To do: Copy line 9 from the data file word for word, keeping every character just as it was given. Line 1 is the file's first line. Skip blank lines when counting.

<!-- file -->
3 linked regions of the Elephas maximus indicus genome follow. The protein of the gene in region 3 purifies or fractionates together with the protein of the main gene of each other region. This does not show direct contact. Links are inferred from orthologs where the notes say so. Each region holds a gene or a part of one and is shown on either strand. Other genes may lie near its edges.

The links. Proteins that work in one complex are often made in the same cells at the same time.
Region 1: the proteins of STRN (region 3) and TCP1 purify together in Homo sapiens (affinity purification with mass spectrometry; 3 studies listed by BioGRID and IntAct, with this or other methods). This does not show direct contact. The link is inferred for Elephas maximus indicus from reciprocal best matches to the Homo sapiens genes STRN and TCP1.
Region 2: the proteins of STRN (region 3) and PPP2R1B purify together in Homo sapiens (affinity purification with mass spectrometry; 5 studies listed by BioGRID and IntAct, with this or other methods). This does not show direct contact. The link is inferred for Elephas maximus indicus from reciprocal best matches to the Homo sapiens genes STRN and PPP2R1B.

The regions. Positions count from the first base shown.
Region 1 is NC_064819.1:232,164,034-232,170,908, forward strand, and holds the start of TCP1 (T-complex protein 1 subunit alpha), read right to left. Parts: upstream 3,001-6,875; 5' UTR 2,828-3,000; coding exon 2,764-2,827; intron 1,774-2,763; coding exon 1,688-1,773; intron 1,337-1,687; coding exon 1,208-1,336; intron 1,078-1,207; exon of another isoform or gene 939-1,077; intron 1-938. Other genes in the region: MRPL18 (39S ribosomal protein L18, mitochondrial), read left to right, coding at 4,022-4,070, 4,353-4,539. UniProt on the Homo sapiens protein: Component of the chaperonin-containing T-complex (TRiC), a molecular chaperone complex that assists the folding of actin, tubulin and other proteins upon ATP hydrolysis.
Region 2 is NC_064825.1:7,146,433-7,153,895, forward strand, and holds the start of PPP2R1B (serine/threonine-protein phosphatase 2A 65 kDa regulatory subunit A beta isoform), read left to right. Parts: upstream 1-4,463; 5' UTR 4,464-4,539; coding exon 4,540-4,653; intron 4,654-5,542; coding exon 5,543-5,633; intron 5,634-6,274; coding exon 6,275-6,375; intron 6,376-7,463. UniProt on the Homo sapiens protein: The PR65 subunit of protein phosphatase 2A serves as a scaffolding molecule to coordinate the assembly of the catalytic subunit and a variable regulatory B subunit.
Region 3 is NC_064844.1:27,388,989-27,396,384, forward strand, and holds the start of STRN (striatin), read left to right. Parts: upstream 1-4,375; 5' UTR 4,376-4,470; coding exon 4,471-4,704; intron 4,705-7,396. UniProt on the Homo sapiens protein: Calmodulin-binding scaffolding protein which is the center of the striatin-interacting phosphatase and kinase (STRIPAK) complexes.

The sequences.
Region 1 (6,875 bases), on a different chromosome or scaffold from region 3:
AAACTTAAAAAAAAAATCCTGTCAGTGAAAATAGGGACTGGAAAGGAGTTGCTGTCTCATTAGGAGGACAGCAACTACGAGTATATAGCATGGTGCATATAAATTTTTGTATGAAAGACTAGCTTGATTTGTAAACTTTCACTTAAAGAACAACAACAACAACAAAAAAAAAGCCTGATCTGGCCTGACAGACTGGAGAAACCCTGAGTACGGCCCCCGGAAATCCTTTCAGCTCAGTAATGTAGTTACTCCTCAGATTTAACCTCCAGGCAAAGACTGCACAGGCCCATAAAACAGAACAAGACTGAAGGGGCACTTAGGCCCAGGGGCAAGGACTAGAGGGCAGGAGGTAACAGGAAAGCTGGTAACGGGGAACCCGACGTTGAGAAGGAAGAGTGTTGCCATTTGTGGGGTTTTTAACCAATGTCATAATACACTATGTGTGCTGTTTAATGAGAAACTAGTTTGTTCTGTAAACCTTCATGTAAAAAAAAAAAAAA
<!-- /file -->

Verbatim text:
The sequences.